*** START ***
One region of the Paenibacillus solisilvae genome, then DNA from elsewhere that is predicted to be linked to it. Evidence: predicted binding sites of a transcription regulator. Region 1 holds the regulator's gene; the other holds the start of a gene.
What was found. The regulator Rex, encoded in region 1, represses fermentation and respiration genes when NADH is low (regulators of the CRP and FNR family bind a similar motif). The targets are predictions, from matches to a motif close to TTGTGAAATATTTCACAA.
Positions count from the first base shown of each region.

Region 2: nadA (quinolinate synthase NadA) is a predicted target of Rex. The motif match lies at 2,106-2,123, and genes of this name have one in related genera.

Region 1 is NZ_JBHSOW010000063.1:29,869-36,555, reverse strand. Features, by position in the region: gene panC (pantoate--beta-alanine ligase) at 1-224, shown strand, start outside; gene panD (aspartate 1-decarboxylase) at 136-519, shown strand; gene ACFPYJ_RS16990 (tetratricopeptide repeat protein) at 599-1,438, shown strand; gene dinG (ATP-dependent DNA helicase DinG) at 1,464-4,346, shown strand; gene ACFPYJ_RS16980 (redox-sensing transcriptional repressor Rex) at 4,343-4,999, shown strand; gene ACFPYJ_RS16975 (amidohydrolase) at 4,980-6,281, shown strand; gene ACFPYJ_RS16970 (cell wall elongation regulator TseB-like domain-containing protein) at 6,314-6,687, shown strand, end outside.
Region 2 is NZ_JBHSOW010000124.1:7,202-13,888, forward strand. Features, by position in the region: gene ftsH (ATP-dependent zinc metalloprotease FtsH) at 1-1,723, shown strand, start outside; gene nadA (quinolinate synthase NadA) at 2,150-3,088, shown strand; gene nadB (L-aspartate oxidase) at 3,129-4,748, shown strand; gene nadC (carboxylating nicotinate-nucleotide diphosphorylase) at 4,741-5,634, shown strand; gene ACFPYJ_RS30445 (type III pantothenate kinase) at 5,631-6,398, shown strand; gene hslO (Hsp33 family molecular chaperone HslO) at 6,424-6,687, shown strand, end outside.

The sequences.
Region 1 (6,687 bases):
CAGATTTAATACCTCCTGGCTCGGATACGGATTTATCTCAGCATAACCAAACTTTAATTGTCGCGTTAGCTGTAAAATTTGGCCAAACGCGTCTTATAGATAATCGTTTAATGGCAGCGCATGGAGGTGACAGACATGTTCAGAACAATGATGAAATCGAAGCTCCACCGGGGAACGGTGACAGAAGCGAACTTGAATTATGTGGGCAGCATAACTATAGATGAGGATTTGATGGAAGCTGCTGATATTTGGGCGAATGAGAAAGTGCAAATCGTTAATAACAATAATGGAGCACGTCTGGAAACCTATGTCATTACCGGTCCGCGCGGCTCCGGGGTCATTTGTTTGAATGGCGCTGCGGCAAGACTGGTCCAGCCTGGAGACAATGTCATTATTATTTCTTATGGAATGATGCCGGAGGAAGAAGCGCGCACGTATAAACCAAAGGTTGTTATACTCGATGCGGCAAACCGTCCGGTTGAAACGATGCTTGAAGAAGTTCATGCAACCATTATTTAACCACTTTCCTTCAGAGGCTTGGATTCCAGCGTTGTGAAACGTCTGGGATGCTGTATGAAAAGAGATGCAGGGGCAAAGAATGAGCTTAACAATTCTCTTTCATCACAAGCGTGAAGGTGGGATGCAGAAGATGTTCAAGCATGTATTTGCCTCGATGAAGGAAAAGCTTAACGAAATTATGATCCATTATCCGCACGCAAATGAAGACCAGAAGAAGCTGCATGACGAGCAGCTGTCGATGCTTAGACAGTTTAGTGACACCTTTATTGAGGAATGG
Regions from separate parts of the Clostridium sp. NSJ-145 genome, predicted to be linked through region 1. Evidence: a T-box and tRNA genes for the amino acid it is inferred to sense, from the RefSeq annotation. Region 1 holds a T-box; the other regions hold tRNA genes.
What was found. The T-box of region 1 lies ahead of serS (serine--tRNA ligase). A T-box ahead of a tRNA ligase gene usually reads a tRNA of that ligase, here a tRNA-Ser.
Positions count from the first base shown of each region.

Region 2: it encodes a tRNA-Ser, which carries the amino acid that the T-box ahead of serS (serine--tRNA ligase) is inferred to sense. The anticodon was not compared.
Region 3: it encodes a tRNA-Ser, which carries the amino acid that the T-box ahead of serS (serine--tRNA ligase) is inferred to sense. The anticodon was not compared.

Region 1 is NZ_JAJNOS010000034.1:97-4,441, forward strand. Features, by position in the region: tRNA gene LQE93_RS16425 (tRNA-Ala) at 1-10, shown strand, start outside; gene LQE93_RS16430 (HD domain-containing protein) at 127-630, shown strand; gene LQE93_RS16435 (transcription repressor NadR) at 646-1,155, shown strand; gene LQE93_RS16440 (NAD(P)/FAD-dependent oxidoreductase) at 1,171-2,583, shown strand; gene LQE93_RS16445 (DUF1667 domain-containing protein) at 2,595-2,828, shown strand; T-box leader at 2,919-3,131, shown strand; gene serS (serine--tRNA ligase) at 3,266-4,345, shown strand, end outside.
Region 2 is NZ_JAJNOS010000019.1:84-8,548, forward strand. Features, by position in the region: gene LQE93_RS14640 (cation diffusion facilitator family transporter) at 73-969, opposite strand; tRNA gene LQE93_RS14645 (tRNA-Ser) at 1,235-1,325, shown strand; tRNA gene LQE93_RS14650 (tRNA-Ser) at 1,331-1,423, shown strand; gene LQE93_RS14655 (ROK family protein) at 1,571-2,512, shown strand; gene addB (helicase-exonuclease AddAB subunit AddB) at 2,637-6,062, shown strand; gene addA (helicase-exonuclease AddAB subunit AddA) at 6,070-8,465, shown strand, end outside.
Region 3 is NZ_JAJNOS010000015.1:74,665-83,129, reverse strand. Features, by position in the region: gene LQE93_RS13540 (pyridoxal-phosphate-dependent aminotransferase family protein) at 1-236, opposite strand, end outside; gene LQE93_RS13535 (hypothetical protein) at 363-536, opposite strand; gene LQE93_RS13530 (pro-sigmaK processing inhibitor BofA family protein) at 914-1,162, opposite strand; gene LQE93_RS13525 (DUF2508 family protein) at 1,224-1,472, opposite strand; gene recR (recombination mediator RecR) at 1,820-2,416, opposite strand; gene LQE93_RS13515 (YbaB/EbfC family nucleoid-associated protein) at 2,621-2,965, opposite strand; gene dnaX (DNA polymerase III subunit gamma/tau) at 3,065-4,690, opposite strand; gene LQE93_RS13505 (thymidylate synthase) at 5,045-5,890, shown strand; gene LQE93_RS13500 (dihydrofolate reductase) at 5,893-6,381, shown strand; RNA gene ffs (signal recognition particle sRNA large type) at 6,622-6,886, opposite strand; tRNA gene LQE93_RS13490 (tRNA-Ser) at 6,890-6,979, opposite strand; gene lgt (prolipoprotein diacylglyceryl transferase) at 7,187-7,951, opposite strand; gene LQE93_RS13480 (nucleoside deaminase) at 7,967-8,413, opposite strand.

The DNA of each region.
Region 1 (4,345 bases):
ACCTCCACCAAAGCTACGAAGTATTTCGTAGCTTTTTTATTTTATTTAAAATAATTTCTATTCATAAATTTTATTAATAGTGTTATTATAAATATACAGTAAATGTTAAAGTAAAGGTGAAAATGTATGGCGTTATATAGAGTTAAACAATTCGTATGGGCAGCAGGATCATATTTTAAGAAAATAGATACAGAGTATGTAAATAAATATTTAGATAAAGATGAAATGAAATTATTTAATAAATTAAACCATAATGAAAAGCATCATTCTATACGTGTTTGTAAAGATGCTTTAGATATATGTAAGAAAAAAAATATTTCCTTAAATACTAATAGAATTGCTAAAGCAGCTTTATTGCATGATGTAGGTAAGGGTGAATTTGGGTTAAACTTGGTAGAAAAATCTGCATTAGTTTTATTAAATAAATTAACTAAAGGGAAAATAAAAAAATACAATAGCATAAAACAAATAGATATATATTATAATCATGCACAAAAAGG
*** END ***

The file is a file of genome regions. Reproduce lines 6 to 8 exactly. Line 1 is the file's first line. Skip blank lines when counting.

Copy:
Region 2 is NZ_JBHSOW010000124.1:7,202-13,888, forward strand. Features, by position in the region: gene ftsH (ATP-dependent zinc metalloprotease FtsH) at 1-1,723, shown strand, start outside; gene nadA (quinolinate synthase NadA) at 2,150-3,088, shown strand; gene nadB (L-aspartate oxidase) at 3,129-4,748, shown strand; gene nadC (carboxylating nicotinate-nucleotide diphosphorylase) at 4,741-5,634, shown strand; gene ACFPYJ_RS30445 (type III pantothenate kinase) at 5,631-6,398, shown strand; gene hslO (Hsp33 family molecular chaperone HslO) at 6,424-6,687, shown strand, end outside.

The sequences.
Region 1 (6,687 bases):